Alcohol addicted businessman is holding whiskey glass

Have you been drinking more during quarantine? #TakeItBack!

Categories: Covid-19

The stress of the COVID-19 has hit everyone in different ways, and everyone reacts differently in stressful situations. For some, this means drinking more than usual. For those in recovery from addiction, this pandemic creates even more challenges.

According to the market research firm, Nielsen, alcoholic beverage sales rose by 55% in the week ending March 21. Winc, a direct-to-consumer wine club has also seen a 578% increase in new member sign-ups week-over-week (

This is why at Vital Alabama, we started a campaign to #TakeItBack. We want you to know that it is never too late to take it back. Even if you have been drinking more than usual during this time, you can still drink one less each day or find healthier ways to deal with your stress.

Not only does increased drinking affect your health in many ways, but it can even make you more susceptible to respiratory diseases like COVID-19. It is actually recommended that anyone who is at a higher risk of COVID-19 should drink even less than usual (

Peter Grinspoon, MD – The Tale of Two Epidemics

However, it is not only alcohol that is an increased danger in this pandemic. Peter Grinspoon, MD, a contributor to the Harvard Health Blog, talks specifically in a recent post about the tale of two epidemics: COVID-19 and opioid addiction. He goes into detail about the many ways that COVID-19 and opioid addiction can impact and even worsen eachother.

  1. “Social Determinants of health create greater vulnerability,” which ultimately means that people who are suffering from addiction will be more vulnerable to catching the coronavirus and potentially have an even more severe case.
  2. Treatments and support systems may be disrupted
  3. Social isolation increases the risk for addiction
  4. Isolation may increase the risk of overdose death

Read more about Peter Grinspoon, MD and his research HERE.

What YOU can do to #TakeItBack

This time puts an extreme pressure on everyone, not just those who are struggling with addiction. Even if you have slipped up or backtracked your progress – it is NOT too late to #TakeItBack! Check out the below tips on how to drink less and find healthy ways to reduce your alcohol consumption and stress during this difficult time.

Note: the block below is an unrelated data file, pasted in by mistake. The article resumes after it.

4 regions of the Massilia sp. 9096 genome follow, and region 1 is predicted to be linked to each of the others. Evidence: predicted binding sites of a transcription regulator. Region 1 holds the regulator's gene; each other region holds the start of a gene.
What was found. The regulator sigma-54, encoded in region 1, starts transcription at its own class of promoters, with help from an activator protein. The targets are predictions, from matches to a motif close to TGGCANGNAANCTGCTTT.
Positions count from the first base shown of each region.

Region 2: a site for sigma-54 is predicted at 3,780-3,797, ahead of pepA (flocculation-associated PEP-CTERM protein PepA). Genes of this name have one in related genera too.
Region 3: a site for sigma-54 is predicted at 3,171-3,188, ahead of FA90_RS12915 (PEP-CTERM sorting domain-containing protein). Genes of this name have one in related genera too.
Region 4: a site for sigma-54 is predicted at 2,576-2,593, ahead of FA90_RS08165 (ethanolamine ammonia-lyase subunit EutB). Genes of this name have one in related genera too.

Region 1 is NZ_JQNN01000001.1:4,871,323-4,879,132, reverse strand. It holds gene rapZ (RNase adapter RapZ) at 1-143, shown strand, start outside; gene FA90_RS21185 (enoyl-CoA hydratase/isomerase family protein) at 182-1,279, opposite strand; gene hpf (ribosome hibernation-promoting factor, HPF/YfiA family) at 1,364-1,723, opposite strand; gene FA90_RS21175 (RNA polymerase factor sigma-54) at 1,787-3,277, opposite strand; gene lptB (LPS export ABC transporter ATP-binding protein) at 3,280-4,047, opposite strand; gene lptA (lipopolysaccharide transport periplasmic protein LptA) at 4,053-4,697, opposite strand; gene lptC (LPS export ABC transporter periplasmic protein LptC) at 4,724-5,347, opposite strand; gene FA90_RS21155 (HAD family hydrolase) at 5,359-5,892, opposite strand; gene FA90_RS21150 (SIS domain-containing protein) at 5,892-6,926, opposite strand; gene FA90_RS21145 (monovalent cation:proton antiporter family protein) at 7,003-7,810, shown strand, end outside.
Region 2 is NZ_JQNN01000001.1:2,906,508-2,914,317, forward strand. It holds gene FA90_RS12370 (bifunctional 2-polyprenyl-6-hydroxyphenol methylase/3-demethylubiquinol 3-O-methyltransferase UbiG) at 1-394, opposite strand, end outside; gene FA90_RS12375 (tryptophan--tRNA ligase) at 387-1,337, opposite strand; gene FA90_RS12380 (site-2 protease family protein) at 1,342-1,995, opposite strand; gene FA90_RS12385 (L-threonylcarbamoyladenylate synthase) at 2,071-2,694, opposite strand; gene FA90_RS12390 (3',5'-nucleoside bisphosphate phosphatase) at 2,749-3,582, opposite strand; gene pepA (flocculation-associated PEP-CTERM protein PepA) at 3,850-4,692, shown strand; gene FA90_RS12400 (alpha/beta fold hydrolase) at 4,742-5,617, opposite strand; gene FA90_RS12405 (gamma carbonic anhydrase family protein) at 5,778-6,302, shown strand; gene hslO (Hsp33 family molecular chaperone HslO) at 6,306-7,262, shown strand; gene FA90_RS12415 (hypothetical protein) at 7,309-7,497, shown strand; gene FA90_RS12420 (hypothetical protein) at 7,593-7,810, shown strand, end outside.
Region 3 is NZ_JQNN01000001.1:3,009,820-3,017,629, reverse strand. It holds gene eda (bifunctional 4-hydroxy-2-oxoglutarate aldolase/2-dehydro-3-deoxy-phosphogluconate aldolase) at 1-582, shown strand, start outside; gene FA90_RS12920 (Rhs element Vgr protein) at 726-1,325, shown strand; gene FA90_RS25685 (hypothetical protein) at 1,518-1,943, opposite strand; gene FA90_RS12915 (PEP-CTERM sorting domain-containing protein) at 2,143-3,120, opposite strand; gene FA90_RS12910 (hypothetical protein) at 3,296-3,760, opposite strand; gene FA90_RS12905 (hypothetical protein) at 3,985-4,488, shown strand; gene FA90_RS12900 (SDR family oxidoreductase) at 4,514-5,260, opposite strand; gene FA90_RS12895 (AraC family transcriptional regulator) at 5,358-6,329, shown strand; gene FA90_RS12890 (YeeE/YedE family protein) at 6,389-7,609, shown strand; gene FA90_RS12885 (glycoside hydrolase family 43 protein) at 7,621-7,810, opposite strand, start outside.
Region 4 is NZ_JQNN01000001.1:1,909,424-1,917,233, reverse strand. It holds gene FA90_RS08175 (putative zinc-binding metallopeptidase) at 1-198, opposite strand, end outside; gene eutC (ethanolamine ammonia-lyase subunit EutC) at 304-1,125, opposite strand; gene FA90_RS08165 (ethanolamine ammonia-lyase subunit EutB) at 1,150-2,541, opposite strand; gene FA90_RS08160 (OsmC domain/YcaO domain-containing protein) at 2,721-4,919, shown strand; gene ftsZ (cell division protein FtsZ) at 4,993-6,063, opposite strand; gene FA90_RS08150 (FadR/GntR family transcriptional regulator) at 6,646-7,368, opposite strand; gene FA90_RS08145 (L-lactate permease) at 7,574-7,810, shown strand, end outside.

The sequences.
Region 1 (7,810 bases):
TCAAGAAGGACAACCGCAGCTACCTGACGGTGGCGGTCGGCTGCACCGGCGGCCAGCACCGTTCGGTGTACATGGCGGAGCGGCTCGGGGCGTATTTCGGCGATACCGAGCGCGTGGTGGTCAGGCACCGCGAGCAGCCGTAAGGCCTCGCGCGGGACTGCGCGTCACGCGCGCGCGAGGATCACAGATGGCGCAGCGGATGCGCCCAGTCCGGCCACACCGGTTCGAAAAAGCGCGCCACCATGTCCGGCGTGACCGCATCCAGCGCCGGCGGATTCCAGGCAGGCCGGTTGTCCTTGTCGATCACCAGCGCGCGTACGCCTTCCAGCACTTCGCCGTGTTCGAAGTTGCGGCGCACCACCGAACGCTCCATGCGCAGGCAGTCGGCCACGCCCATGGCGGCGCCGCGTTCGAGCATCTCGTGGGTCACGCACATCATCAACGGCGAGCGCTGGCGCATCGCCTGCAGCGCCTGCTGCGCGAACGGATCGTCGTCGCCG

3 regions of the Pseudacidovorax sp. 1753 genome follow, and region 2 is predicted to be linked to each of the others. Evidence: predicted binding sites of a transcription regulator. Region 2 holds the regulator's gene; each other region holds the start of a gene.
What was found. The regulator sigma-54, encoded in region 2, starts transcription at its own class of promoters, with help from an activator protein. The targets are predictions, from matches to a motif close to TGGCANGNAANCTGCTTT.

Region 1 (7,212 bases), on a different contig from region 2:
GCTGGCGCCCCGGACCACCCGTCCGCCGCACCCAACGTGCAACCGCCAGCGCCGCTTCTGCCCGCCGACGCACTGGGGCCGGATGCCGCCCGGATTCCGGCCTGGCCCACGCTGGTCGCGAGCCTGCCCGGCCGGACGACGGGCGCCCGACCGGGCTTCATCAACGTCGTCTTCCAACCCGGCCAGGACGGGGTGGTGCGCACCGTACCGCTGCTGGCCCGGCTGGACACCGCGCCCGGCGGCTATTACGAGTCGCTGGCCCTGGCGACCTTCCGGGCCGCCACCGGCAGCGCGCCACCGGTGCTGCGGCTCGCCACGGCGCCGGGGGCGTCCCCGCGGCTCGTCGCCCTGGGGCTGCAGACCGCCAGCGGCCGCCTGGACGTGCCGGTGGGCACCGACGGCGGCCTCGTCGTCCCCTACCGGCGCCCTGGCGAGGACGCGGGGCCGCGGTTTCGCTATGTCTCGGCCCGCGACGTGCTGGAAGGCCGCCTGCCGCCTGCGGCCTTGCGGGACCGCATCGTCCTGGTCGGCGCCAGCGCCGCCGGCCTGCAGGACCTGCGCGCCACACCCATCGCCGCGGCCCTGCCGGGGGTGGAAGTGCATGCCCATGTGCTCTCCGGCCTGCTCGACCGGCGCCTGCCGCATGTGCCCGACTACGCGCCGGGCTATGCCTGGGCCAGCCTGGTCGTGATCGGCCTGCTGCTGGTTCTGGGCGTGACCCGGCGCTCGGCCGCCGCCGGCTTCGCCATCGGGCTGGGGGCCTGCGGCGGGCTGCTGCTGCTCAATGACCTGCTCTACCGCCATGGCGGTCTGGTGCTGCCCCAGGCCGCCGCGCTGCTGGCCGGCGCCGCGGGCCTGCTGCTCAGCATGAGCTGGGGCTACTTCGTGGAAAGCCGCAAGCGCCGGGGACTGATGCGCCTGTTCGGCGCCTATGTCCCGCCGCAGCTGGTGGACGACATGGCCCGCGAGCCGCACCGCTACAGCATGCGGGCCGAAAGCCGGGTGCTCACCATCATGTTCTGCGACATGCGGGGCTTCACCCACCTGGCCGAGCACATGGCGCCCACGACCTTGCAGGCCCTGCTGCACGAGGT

1. Stay in touch with your support system
    Especially through times of isolation, keeping in touch with family and friends is extremely important. Set aside time each day where you’ll check in with your support system. There are also many online resources that you can use when you need help. The Substance Abuse and Mental Health Services Administration (SAMHSA) also has a 24/7 hotline.
  2. Know what your triggers are
    Unfortunately, negative emotions, loneliness and isolation are some top triggers for relapse and also very common feelings during this time. If you know what causes the urge to drink, you can empower yourself to take steps to avoid those triggers. For example, there may be some people you need to avoid on social media and that is okay.
  3. Keep to a schedule or routine
    Maybe you’re working from home, or maybe you’re not working and have a lot of time on your hands. Either way, it’s important to develop a routine and stick to it. Pick a time to wake up each morning and go to bed each night and try your best to follow that daily. If you have extra time, pick up an activity like working out, journaling, crafting, or reading.

Remember that you are not alone, and it is NEVER too late to #TakeItBack!

Additional Resources & Reading:

COVID-19: Potential Implications for Individuals with Substance Use Disorders (

COVID-19 is Causing People to Relapse (

Support for Mental Health and Addiction Issues During COVID-19 (

Virtual Narcotics Anonymous

World Health Organization – #HealthyAtHome (